On dispute settlement, the US said that the system has become too litigious. The US claimed that there is a tendency for people to use the judiciary as a means of trying to write new rules, and that the Appellate Body has been reshaping
the system without member consent.

Leadership and complacency do not always mix well. The US is not content to be complacent about this institution and there is a willingness to be disruptive when necessary.

The US said that it is engaging on the Committee on Trade Facilitation, engaging with proposals in agriculture, engaging with respect to notification requirements, and engaging in the e-commerce discussion.

The Central African Republic, on behalf of the LDCs, said that the work programme on fisheries subsidies is detailed and offers prospects for success.

It would like to see a ban on subsidies that go to illegal fishing and strict disciplines on subsidies for overfishing.

It said that the LDCs should be exempt from any commitments. On agriculture, it would like to see trade-distorting domestic support tackled, an agreement o n a permanent solution for public stockholding, and the need for a SSM.

On S&DT, the membership should take up the G90 proposals, it said. The membership should also implement the Hong Kong, Bali and Nairobi ministerial declarations on the issues of duty-free quota-free market access for LDC products, rules of origin and the services waiver.

Malawi, on behalf of the African, Caribbean and Pacific (ACP) countries, said that it is crucially important to reform the trading system so as to make sure that development is central to what the organisation is all about.

It would like to see cotton and trade-distorting domestic support taken up as a priority in agriculture. It also stressed the importance of S&DT.

Indonesia, on behalf of the G33, stressed on outcomes on public stockholding, and the SSM which is both volume and price-based.

On behalf of itself, Indonesia said that it would like to see the Bali and Nairobi ministerial declarations adhered to.

China said that since the last TNC meeting (this March), there has been goo d news and bad news. The good news is the growth of trade last year and the projected growth this year and next.

It said China will continue to play the role of bedrock in terms of trade and investment. It said that it is ready to do more to contribute to world trade and the global economy, but unilateral and protectionist measures by one major member is putting unprecedented stress on the multilateral trading system.

On development, China said a key point to understand is the capacity divide between developed and developing countries. There is a huge capacity gap. The rules on S&DT are not perks but are written in black and white in the WTO rule-book.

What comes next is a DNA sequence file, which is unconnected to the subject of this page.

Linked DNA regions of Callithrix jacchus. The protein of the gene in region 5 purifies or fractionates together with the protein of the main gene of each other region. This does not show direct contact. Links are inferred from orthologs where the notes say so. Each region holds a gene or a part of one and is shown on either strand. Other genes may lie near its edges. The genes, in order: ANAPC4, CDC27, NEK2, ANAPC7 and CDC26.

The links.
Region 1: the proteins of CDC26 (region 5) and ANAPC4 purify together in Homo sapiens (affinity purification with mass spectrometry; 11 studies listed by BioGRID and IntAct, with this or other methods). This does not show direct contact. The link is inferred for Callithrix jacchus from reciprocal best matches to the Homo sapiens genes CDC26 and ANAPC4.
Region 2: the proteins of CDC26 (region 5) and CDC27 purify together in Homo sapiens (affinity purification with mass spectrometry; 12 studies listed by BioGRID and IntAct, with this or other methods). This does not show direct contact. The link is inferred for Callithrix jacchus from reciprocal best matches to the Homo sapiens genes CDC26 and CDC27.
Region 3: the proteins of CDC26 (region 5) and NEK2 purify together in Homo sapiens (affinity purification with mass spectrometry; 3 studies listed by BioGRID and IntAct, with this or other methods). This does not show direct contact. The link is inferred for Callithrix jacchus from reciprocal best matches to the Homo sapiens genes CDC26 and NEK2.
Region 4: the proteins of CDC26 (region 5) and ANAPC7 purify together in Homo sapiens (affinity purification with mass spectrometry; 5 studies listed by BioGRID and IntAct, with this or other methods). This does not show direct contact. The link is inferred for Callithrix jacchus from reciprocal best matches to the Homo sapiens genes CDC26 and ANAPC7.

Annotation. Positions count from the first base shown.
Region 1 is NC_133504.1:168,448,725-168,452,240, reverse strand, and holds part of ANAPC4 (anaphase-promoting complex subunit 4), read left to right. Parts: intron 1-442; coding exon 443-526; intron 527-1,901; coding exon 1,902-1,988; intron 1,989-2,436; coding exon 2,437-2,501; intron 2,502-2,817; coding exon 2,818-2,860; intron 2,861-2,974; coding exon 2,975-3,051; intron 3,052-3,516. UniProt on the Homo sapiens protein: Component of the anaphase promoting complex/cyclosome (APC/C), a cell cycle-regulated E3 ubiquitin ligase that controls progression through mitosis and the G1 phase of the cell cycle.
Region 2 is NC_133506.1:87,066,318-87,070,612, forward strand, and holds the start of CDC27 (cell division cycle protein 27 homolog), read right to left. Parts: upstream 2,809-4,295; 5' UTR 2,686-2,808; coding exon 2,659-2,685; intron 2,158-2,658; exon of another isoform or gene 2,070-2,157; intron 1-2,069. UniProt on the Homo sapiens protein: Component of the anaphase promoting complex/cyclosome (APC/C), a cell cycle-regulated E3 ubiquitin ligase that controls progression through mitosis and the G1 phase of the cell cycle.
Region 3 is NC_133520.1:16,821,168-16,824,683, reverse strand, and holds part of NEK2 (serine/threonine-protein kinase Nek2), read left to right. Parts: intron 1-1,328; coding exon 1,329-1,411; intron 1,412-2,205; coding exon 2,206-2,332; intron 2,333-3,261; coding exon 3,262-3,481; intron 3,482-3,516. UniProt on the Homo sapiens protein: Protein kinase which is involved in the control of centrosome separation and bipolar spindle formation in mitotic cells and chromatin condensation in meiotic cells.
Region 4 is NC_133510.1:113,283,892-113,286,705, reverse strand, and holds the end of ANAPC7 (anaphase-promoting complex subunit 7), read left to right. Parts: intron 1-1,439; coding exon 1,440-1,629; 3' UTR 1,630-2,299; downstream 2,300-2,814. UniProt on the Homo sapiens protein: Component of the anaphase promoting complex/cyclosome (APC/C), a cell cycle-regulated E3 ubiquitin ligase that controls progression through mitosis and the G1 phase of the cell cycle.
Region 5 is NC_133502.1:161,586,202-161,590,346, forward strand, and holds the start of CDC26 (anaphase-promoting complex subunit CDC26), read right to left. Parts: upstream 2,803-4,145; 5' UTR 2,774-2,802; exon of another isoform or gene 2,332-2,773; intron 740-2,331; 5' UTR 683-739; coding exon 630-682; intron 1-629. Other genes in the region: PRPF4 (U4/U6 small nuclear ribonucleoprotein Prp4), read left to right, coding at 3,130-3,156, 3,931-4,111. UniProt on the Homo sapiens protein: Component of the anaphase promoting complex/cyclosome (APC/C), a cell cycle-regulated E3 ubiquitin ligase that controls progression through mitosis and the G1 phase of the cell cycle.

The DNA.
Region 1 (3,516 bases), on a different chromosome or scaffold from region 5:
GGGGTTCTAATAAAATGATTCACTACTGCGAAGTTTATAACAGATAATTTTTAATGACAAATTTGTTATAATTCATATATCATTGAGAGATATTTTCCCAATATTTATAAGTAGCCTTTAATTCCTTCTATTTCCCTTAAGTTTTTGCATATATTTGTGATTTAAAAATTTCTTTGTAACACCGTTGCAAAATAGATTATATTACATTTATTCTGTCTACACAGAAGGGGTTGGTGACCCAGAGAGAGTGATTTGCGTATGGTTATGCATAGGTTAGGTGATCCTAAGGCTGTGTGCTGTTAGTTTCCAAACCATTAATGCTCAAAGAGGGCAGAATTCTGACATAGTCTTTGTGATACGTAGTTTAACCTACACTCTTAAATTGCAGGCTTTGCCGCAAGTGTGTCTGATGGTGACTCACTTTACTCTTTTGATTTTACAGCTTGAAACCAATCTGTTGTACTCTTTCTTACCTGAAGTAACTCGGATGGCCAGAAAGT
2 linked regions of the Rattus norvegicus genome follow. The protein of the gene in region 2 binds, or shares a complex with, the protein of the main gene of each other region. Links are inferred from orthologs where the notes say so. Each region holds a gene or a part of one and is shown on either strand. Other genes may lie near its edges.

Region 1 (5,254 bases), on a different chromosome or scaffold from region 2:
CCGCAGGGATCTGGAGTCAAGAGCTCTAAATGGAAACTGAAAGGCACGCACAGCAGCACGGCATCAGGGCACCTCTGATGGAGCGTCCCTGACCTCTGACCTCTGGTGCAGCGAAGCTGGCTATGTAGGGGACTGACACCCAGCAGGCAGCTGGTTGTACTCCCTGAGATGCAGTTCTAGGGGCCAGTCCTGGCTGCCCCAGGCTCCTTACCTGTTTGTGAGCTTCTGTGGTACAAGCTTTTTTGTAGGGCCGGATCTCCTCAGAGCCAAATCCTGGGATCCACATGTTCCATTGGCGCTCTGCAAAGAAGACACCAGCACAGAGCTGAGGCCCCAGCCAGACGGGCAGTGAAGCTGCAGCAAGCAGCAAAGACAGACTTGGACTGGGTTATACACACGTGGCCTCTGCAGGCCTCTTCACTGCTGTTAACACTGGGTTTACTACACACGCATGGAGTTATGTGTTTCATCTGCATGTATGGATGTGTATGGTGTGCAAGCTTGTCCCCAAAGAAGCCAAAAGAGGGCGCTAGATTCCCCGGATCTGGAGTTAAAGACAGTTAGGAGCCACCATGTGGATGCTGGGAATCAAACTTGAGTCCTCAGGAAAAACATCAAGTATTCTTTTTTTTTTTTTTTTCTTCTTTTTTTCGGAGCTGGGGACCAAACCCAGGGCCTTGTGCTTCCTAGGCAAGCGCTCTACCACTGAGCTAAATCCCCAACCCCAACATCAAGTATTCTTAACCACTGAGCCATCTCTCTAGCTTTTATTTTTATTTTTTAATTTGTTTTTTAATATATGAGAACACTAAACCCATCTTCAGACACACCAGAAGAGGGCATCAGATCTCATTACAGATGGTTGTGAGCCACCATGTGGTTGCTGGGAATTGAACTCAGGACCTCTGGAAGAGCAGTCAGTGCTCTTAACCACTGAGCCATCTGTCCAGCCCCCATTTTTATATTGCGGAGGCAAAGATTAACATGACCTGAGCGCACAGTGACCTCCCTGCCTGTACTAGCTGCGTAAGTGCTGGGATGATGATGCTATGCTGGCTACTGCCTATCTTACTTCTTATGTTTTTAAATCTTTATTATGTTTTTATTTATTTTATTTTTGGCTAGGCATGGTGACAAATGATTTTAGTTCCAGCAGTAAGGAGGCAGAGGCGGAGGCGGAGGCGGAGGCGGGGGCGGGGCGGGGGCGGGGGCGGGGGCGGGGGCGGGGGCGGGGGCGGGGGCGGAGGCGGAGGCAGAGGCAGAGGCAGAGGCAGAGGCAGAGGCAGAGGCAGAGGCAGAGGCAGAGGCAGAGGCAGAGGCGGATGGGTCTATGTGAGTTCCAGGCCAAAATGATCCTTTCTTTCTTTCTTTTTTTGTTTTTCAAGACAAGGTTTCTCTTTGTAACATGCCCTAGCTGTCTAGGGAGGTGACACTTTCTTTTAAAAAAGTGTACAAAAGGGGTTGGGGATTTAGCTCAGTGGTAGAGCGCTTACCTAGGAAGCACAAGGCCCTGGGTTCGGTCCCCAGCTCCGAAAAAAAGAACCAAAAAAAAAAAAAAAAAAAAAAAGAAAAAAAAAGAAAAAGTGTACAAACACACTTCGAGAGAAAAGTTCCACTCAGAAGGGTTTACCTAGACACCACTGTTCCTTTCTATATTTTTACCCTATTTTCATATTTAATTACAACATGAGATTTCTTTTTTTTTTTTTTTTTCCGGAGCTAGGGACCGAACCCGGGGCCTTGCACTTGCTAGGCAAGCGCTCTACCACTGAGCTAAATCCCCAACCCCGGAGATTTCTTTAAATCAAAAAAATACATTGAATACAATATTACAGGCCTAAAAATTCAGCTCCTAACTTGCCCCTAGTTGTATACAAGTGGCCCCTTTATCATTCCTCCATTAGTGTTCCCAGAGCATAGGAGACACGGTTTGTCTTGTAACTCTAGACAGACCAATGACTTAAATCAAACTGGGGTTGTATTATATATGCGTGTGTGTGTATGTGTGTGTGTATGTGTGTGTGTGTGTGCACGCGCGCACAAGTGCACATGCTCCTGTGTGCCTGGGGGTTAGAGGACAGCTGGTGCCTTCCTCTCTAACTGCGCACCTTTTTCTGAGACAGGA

It is a fundamental right to all developing countries and it is not a quest ion of developing countries having to prove themselves over and over again on a case-by-case basis.

Benin, for the Cotton-4 countries, supported the African Group, the G33, the ACP and LDC statements.

The European Union expressed grave concerns about the recent actions of a W TO member. It said that measures taken to safeguard individual industries under the auspices of national security requirements constitute a grave threat to the WTO and the multilateral trading system.

It said WTO agreements provide ample space to protect industries within the rules. It is also concerned about the crisis in the dispute settlement system which is now being undercut by the blockage at the Appellate Body.

It is ready to have a discussion on the issues that are of concern but it needs to know first what the issues are.

Honduras, on behalf of the informal group of developing countries except Israel, reiterated the importance of keeping markets open. Trade is an important route to growth and industrial development and welfare.

It said that every effort must be taken to ensure that measures outside of WTO rules are not implemented.

According to trade officials, India expressed support for the G33 statement and the joint statement made by Switzerland. It gave an account of the mini-ministerial meeting in New Delhi held on 19-20 March.

It said that the core issues in agriculture are to address the most distort ive of domestic support subsidies, the aggregate measurement of support.

The negotiations to tackle this must begin soon. It is a non-starter to say that developing countries should sharply lower their subsidies.

It said that public stockholding is of great importance. The Bali and Nairobi ministerial declarations and the November 14 General Council decision should provide the basis for work.

It is very unlikely that there will be any progress in agricultural market access without making headway first on domestic support.

India supported the 1998 e-commerce work programme. It said e-commerce does impose challenges. Should it be classified as trade in goods or services? To what extent do WTO rules currently apply? What is the financial impact?

They need to understand the extent and nature of digital trade better before endeavouring to try and negotiate legally binding disciplines.

On domestic regulation in services, it favours work in the Working Party on Domestic Regulation. It does not support discussions elsewhere.

On trade facilitation in services, it said there should be emphasis on mode 4.

It said that the trend towards joint initiatives, the plurilateral approach, is something that is contrary to the multilateral system.

It does not see the need for plurilateral negotiations on e-commerce and do mestic regulation when multilateral mechanisms already exist. It does not believe that the WTO is the place for discussion on investment facilitation and MSMEs.

With respect to the Secretariat, India said that it is important to understand the role of the Secretariat in these joint initiatives. It would like the Secretariat to update a paper on mode 4 for the Council for Trade in Services.

India said that it is imperative that the vacancies in the Appellate Body be filled. It said that sanctions on aluminium and steel by one member have raised systemic concerns.

They are an open and blatant abuse of WTO rules. National security should not be used in cases like this.

India also said that S&DT for all developing countries and LDCs is an integral part of WTO agreements. A case-by-case assessment is not acceptable.

Cuba said that there should be no case-by-case analysis of S&DT. The plurilateral initiatives are not part of the multilateral mandate. The Doha mandate should still be the negotiating path, it said.